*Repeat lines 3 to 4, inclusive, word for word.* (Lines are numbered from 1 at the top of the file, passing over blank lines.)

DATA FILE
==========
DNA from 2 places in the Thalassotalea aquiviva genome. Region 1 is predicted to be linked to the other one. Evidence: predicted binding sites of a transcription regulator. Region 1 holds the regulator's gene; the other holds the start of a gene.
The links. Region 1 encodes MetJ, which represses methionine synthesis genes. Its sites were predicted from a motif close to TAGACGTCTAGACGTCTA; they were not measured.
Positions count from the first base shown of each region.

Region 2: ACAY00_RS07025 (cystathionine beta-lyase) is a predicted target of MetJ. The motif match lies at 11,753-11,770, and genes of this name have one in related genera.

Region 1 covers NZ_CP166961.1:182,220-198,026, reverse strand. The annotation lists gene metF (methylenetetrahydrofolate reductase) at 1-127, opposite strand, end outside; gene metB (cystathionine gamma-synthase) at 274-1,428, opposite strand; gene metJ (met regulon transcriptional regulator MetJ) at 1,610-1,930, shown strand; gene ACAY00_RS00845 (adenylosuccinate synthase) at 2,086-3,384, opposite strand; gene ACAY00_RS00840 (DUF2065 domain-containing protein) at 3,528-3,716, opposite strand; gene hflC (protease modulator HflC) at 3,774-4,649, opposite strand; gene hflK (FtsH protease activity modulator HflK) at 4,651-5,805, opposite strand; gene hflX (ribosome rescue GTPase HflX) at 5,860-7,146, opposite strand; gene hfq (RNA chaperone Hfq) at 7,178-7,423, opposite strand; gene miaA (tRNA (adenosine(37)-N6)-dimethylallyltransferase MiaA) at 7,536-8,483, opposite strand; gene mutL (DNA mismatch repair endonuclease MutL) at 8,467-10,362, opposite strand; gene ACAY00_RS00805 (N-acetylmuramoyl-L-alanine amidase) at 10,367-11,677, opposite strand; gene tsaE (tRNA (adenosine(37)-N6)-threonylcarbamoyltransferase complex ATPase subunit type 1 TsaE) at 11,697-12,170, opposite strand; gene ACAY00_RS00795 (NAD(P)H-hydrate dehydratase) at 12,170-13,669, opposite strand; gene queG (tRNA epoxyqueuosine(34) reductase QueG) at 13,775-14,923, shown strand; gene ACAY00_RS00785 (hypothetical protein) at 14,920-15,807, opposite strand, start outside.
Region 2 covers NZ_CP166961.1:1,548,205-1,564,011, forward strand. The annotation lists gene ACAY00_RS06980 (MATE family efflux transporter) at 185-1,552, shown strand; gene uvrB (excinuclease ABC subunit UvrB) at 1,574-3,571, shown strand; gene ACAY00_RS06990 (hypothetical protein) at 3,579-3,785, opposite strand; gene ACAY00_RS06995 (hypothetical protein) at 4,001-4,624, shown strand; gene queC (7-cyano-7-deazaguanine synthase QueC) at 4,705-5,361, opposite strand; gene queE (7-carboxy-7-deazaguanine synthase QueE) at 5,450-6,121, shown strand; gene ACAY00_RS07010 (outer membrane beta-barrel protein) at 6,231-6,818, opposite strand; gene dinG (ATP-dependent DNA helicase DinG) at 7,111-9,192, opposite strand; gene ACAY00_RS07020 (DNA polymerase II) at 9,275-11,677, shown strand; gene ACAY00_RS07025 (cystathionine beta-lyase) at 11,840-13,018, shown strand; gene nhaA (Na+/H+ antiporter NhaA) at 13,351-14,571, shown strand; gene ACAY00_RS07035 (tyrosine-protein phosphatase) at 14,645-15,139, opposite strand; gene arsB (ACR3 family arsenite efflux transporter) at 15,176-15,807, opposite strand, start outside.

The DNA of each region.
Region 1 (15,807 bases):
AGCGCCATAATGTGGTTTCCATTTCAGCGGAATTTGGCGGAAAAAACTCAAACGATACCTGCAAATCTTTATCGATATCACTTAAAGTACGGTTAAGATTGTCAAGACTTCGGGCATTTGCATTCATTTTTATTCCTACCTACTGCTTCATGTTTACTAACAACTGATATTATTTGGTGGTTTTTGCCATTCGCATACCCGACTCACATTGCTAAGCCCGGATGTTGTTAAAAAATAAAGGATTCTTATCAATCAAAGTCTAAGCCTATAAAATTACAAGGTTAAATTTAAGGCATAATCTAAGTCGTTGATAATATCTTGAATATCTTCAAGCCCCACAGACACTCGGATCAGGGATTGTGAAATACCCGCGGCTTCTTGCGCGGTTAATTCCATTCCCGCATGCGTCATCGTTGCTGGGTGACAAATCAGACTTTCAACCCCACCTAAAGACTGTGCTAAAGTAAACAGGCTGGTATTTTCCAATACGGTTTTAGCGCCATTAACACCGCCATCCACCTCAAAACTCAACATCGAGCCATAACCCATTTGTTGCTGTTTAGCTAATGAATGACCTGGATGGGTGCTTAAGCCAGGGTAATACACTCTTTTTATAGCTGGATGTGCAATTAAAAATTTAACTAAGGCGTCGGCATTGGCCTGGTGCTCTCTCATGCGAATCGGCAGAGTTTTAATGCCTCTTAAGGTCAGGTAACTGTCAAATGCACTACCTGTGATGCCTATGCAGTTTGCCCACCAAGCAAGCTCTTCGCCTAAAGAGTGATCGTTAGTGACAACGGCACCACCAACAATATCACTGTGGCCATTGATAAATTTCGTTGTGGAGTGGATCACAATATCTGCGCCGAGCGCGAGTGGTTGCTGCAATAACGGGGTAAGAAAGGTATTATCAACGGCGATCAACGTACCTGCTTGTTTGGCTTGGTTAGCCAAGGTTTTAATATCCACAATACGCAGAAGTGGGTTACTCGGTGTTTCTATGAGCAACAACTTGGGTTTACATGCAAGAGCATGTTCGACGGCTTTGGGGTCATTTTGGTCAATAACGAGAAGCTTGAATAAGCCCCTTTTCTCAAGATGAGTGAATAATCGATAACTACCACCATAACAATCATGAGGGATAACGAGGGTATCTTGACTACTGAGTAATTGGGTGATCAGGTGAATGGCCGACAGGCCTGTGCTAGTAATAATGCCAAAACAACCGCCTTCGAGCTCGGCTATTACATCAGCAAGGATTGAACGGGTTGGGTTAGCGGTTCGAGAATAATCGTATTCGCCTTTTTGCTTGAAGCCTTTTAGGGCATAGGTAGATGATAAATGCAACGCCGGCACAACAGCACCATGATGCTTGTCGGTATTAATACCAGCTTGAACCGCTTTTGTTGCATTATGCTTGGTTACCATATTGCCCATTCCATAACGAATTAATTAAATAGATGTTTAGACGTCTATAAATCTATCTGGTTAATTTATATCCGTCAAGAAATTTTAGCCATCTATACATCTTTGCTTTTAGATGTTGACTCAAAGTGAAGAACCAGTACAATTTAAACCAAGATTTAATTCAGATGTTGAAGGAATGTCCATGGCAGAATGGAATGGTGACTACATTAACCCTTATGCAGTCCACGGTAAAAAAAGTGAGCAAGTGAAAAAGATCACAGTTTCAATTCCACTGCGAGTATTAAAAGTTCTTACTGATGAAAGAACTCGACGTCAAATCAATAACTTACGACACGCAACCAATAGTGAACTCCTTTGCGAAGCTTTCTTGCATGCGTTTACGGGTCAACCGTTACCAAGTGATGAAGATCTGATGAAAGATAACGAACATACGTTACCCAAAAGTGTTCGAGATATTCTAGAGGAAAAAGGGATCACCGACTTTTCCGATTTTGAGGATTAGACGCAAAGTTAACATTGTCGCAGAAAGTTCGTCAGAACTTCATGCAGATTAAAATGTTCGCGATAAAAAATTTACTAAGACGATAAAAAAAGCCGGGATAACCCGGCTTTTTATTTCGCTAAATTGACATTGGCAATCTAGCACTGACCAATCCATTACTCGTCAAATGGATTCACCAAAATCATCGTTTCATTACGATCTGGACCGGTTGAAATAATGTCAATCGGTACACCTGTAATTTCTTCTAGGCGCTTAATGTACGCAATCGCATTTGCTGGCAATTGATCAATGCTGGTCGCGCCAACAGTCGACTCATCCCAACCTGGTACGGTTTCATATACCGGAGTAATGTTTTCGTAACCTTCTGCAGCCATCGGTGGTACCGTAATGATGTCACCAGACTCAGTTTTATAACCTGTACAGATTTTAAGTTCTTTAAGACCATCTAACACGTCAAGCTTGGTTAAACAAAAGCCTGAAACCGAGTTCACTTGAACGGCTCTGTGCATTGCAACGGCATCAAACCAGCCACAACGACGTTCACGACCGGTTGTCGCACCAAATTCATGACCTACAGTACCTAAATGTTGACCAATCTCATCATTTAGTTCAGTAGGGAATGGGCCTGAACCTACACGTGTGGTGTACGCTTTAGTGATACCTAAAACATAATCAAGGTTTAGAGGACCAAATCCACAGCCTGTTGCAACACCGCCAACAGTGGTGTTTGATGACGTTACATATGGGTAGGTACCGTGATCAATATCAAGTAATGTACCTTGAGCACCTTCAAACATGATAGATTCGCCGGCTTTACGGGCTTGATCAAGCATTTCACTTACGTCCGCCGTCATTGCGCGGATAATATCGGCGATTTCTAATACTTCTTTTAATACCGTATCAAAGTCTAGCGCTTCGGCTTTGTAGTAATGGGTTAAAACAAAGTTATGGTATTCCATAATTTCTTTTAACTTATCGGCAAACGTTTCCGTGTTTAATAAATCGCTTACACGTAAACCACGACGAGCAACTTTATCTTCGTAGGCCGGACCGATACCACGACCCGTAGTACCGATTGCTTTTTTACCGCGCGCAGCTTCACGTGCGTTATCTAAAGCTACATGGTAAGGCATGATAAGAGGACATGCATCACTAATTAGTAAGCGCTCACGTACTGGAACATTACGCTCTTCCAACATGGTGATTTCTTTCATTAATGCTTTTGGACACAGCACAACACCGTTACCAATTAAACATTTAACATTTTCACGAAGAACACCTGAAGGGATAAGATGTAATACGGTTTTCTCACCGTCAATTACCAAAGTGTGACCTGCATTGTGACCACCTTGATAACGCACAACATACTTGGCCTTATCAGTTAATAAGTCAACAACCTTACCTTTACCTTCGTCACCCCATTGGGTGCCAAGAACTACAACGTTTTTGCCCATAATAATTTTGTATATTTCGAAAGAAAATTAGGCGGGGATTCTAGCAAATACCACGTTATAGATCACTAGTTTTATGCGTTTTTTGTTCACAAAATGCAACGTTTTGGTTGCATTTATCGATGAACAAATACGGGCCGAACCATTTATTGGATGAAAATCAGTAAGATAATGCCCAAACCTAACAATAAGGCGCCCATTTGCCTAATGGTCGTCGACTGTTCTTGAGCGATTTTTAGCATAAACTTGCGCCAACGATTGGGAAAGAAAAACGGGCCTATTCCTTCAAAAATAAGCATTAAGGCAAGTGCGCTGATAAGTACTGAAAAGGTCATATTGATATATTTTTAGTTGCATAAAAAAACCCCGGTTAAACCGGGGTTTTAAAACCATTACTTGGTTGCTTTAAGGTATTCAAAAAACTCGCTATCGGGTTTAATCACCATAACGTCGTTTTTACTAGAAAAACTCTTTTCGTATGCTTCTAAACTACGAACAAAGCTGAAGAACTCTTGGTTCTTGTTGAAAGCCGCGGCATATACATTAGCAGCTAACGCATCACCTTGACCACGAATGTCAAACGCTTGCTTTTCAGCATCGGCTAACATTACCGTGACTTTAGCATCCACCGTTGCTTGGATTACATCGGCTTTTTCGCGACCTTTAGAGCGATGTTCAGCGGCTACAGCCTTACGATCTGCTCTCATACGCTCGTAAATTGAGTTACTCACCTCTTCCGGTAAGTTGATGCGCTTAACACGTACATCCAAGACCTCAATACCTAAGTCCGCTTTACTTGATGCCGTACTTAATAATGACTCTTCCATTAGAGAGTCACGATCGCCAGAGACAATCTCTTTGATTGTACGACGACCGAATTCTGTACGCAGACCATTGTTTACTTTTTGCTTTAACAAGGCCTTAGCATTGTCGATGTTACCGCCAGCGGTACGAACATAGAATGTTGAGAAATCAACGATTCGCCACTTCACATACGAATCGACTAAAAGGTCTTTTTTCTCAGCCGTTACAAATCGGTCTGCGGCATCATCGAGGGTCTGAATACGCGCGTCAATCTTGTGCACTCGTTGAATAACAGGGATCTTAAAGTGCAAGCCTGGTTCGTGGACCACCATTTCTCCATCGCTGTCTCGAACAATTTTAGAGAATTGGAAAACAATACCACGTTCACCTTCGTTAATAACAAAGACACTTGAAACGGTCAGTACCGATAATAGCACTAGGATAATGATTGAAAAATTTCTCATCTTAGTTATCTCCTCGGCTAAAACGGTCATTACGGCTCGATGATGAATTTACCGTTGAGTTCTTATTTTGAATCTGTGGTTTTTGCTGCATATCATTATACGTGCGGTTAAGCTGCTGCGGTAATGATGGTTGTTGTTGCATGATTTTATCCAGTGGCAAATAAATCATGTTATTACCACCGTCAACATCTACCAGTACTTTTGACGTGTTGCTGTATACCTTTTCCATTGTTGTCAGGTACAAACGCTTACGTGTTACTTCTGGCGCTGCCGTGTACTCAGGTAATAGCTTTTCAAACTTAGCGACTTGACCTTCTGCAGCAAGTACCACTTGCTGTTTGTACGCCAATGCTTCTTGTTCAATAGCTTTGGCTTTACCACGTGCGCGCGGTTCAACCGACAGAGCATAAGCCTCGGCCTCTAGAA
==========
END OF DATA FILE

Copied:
Positions count from the first base shown of each region.

Region 2: ACAY00_RS07025 (cystathionine beta-lyase) is a predicted target of MetJ. The motif match lies at 11,753-11,770, and genes of this name have one in related genera.